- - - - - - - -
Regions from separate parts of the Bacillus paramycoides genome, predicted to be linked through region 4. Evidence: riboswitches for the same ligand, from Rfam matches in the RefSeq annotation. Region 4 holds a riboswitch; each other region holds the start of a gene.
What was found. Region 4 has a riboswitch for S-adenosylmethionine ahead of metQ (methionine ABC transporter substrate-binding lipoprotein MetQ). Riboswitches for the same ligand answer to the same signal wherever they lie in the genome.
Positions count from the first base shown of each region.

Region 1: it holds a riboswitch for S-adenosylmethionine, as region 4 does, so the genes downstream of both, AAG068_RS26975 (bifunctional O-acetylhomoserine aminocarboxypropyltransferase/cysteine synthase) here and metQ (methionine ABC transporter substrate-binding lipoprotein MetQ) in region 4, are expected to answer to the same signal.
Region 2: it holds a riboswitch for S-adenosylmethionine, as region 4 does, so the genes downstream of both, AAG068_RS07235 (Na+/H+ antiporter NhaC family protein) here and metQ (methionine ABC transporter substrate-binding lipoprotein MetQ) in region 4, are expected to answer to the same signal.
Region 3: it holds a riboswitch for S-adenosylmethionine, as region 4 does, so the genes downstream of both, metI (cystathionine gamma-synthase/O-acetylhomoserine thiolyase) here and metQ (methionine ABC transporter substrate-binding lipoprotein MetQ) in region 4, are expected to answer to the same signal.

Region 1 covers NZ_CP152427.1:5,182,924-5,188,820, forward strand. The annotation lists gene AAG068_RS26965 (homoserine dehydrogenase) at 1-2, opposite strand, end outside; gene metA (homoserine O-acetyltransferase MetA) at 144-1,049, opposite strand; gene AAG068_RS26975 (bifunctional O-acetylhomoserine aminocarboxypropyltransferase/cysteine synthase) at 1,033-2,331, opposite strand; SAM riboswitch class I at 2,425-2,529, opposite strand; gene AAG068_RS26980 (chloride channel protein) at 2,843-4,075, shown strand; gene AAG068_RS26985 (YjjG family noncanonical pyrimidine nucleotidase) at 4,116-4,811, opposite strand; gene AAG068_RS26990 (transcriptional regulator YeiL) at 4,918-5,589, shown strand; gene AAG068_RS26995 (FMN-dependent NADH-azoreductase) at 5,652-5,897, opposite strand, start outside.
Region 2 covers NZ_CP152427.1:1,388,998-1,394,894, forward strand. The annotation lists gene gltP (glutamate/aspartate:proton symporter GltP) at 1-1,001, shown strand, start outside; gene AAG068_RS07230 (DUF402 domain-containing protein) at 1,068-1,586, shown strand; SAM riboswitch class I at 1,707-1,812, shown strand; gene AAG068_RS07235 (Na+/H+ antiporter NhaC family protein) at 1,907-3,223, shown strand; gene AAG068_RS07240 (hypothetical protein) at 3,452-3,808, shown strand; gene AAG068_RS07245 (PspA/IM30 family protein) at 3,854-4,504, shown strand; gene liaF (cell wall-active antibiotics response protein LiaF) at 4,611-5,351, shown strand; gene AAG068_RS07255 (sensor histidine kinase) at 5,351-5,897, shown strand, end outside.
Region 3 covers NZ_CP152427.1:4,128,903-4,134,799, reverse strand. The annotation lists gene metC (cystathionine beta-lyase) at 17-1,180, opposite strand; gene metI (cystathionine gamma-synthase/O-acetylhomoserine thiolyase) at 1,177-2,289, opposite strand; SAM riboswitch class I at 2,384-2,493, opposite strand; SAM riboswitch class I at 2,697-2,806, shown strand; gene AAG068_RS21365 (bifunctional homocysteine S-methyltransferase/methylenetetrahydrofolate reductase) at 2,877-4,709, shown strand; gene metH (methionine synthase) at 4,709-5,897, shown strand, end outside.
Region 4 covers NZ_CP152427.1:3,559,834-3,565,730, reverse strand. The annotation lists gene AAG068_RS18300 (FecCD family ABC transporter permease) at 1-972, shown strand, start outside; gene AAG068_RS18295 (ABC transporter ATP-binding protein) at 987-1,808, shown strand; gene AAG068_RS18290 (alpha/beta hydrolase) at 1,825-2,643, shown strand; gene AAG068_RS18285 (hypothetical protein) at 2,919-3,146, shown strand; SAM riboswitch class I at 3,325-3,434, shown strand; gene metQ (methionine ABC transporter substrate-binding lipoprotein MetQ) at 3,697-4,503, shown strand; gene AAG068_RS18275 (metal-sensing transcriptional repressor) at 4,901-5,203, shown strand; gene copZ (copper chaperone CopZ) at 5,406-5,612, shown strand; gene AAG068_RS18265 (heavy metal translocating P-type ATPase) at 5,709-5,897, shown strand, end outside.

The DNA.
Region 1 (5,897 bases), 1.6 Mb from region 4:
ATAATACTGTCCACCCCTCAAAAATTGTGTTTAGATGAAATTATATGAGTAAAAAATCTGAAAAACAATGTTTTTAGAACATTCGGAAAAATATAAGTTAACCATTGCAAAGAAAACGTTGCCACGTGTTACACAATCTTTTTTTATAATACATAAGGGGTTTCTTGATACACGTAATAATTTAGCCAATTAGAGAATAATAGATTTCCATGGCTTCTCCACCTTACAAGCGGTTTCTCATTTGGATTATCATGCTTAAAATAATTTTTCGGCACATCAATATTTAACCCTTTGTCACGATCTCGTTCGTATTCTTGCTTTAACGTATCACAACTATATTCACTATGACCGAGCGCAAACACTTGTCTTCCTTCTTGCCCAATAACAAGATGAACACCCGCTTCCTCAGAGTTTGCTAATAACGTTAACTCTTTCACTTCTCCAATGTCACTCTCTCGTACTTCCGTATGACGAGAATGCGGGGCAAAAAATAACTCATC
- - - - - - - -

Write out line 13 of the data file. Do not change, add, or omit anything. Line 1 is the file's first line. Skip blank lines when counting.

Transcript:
ATAATACTGTCCACCCCTCAAAAATTGTGTTTAGATGAAATTATATGAGTAAAAAATCTGAAAAACAATGTTTTTAGAACATTCGGAAAAATATAAGTTAACCATTGCAAAGAAAACGTTGCCACGTGTTACACAATCTTTTTTTATAATACATAAGGGGTTTCTTGATACACGTAATAATTTAGCCAATTAGAGAATAATAGATTTCCATGGCTTCTCCACCTTACAAGCGGTTTCTCATTTGGATTATCATGCTTAAAATAATTTTTCGGCACATCAATATTTAACCCTTTGTCACGATCTCGTTCGTATTCTTGCTTTAACGTATCACAACTATATTCACTATGACCGAGCGCAAACACTTGTCTTCCTTCTTGCCCAATAACAAGATGAACACCCGCTTCCTCAGAGTTTGCTAATAACGTTAACTCTTTCACTTCTCCAATGTCACTCTCTCGTACTTCCGTATGACGAGAATGCGGGGCAAAAAATAACTCATC